Our interest in Mon R2 comes from theoretical models predicting gamma-ray emission associated with YSOs under different physical scenarios. For instance, bipolar outflows from massive YSOs can produce strong shocks when they interact with the surrounding medium and can accelerate relativistic particles (Araudo et al. 2007; Bosch-Ramon et al. 2010). Similarly, acceleration of relativistic particles can occur as well in magnetic reconnection events in T Tauri stars (del Valle et al. 2011). These new kinds of sources could broaden the domain of high-energy astrophysics beyond the study of traditional, well-known gamma-ray sources in the Galactic plane such as pulsars, pulsar wind nebulae, supernova remnants, molecular clouds, gamma-ray binaries, etc. In this context, a systematic cross-identification of gamma-ray sources from the two-year Fermi Large Area Telescope (LAT) catalog, hereafter 2FGL (Nolan et al. 2012), with known star forming regions yielded Mon R2 as a potential gamma-ray source candidate where some of these new physical scenarios could be realized. The following sections in this paper are devoted to this purpose by assessing the observational evidence and theoretical expectations in the Mon R2 case. The present work complements other efforts to identify massive YSOs as potential counterparts of some galactic Fermi sources (Munar-Adrover et al. 2011).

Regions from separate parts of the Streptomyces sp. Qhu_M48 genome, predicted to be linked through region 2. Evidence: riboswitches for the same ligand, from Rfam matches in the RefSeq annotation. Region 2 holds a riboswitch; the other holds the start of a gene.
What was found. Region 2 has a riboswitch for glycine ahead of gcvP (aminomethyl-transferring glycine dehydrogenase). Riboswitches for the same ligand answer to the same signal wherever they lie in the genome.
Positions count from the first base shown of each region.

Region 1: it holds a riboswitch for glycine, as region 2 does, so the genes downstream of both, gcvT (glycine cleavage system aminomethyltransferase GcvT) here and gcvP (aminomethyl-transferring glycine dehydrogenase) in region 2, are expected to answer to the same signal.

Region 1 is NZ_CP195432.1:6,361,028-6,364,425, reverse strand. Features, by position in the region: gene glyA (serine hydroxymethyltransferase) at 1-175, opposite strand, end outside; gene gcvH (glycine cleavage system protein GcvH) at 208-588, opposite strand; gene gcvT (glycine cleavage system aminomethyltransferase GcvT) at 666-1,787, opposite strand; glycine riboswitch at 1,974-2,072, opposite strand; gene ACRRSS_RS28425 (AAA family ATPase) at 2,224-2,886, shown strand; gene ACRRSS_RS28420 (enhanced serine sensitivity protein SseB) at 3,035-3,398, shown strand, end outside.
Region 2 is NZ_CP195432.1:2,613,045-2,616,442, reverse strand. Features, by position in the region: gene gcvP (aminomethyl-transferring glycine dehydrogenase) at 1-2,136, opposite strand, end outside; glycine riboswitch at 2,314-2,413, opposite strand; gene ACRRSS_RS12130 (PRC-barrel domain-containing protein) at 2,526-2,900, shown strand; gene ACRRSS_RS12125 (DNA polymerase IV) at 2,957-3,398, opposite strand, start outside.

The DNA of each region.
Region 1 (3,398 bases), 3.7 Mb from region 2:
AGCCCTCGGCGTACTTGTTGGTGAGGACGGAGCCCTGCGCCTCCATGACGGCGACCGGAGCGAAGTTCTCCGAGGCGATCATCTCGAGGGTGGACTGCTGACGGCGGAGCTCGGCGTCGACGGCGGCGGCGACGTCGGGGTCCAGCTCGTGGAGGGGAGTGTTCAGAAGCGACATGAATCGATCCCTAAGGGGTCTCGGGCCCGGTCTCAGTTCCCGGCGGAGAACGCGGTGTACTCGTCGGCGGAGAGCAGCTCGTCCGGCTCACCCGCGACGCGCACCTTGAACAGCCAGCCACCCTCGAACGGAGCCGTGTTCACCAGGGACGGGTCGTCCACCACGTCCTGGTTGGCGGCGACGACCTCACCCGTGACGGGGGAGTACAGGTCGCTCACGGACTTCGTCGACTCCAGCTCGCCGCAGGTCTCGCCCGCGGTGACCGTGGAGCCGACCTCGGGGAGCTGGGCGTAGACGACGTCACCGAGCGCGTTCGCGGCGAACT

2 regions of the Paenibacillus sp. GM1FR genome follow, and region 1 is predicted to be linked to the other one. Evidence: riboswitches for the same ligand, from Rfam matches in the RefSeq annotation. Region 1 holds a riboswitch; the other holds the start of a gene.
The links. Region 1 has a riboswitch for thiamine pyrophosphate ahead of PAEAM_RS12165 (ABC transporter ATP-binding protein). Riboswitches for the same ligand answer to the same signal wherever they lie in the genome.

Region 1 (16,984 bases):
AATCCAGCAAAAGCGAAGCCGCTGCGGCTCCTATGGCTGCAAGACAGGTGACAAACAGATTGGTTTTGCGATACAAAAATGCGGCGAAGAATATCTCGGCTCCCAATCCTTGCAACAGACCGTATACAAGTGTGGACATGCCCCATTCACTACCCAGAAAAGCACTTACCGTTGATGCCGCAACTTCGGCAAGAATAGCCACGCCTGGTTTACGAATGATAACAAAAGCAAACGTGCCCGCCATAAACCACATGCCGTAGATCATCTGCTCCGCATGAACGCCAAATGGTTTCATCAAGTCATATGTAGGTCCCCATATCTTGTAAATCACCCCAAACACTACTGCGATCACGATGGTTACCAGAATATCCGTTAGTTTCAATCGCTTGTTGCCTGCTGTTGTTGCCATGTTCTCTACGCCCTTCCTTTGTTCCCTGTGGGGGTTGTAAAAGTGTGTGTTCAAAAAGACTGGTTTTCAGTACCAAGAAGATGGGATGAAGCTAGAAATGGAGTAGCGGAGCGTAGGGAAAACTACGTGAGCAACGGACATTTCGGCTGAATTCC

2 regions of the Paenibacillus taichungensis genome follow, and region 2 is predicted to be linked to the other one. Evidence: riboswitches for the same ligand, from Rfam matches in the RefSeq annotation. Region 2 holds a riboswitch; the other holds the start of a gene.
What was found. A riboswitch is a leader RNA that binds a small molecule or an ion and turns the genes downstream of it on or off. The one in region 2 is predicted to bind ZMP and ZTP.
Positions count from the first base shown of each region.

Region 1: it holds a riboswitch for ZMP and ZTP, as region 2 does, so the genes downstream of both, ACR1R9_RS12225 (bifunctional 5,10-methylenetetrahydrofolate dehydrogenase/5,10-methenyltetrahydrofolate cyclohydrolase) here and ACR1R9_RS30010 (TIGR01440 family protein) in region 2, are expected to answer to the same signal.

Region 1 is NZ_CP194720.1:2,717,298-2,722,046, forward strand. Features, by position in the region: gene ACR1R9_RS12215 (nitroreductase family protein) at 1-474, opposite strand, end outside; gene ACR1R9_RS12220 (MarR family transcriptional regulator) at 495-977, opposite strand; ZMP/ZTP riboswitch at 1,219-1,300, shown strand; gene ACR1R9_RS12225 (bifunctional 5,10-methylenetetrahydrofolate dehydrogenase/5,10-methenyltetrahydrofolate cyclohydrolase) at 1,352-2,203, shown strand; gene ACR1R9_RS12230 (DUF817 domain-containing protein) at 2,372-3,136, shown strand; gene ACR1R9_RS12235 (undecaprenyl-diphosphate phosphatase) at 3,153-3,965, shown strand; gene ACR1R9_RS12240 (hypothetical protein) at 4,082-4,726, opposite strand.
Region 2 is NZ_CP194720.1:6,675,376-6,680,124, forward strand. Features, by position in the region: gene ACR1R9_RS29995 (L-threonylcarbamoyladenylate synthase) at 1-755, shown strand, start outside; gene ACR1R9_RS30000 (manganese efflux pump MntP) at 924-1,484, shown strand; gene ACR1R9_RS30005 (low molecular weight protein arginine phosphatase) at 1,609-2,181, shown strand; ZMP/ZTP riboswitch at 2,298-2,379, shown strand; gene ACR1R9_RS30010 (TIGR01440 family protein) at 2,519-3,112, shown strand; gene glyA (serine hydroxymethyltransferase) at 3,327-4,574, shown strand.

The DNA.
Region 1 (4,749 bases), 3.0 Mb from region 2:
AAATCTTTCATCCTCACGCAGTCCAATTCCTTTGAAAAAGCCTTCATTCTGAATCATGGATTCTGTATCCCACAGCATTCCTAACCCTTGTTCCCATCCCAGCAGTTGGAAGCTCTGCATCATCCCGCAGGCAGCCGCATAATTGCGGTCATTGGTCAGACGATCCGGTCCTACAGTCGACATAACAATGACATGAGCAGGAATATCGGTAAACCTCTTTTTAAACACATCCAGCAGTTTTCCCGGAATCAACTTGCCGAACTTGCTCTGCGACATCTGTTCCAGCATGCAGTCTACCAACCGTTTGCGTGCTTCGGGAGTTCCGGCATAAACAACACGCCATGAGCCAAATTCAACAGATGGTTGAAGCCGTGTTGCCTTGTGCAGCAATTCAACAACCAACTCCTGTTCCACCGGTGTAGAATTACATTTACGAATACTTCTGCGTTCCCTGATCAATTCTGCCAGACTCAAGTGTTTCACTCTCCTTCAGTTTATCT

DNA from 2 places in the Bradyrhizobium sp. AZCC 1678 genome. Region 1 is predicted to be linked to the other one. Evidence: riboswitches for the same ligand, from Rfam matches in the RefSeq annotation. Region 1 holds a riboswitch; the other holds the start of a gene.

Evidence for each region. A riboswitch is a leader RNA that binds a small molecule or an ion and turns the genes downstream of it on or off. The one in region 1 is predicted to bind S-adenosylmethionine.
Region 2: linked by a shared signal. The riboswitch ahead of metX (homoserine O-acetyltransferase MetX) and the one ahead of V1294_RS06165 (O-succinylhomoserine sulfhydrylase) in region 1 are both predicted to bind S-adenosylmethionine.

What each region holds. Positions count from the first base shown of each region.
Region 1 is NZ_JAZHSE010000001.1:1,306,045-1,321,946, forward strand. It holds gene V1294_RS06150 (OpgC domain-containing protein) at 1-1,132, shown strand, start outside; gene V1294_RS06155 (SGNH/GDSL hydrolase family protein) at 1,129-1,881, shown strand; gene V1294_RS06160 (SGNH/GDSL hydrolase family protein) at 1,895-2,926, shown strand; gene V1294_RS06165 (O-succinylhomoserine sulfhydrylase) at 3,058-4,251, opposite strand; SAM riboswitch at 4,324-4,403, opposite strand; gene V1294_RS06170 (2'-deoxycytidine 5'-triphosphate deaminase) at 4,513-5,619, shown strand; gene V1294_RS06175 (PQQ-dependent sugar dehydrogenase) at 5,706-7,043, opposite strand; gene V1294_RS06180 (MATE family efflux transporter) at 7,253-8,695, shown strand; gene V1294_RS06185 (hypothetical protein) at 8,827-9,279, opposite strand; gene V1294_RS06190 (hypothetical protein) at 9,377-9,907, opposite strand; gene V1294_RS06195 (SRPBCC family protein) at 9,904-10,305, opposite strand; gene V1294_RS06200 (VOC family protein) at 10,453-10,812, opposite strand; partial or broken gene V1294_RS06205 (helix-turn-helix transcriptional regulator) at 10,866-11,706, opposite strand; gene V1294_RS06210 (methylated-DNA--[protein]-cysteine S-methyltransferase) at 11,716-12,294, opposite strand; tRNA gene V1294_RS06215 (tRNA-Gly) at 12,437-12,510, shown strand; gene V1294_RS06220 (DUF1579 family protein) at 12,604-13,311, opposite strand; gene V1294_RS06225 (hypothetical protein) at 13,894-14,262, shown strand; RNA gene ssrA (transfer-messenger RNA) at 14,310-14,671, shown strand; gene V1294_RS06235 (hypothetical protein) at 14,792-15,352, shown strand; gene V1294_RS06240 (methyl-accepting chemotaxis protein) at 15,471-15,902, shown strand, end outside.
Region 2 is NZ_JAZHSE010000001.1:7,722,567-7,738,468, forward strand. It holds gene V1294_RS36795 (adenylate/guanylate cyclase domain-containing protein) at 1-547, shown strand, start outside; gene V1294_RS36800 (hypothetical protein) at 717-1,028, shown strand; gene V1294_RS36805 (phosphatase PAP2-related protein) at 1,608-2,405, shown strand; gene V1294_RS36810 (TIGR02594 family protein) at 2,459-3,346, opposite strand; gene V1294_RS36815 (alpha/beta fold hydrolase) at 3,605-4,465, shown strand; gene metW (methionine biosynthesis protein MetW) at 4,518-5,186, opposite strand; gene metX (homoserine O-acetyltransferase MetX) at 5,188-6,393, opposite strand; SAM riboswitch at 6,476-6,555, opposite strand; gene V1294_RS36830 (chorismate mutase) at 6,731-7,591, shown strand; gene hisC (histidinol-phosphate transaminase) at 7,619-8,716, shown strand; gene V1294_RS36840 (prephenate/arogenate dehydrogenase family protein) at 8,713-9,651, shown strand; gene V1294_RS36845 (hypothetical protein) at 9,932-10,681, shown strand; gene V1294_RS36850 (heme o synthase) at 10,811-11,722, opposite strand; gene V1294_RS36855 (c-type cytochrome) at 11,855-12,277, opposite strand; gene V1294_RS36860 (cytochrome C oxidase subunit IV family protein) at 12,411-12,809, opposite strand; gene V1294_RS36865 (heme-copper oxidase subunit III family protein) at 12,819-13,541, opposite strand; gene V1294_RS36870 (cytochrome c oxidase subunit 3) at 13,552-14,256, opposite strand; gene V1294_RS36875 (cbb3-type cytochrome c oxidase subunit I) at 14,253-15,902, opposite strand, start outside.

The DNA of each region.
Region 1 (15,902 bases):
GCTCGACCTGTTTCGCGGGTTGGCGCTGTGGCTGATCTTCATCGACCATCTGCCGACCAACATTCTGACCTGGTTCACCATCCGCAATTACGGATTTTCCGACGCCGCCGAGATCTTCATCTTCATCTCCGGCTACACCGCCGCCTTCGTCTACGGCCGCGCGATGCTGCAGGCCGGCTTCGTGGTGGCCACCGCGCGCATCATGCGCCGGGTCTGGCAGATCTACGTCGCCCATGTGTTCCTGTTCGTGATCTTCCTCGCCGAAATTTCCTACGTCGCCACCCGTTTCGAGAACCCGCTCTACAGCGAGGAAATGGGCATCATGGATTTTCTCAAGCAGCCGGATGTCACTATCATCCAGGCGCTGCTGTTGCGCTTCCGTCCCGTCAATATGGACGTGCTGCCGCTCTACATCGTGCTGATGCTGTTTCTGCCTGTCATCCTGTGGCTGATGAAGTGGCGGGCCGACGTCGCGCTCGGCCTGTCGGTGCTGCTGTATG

2. Observational data

The unassociated Fermi LAT gamma-ray source 2FGL J0607.5−0618c lies in the direction of the Mon R2 complex and it was included as 1FGL 0608.1−0630c in the previous Fermi LAT catalog. In the left panel of Fig. 1, this coincidence is illustrated by plotting the location of its 95% confidence ellipse onto a wide field radio image of the Mon R2 region retrieved from the NRAO VLA Sky Survey, hereafter NVSS (Condon et al. 1998). Preliminary studies, based on the first Fermi catalog only, raised doubts about this source being a possible spurious Fermi detection (Mahony et al. 2010). The same authors strongly supported a Galactic origin in the alternative case of it being a true source. That the 2FGL catalog continues to include this detection, and without any classification flag warning, strongly suggests that this is the case. Nevertheless, the observational parameters are still to some extent affected by the difficulties of accurate background modeling. Based on the 2FGL catalog, the source currently appears detected at the 7.6σ significance level. Its variability index is 33.75, a value that does not reach the 41.64 threshold to be considered variable at the 99% confidence level. Significant fluxes are measured in the following energy bands: F100−300  MeV = (1.4 ± 0.4) × 10-8 ph cm-2 s-1, F300−1000  MeV = (6.75 ± 1.4) × 10-9 ph cm-2 s-1, and F1−3    GeV = (1.2 ± 0.3) × 10-9 ph cm-2 s-1. The corresponding spectrum is well represented by a power law with spectral index γ = 2.39 ± 0.25.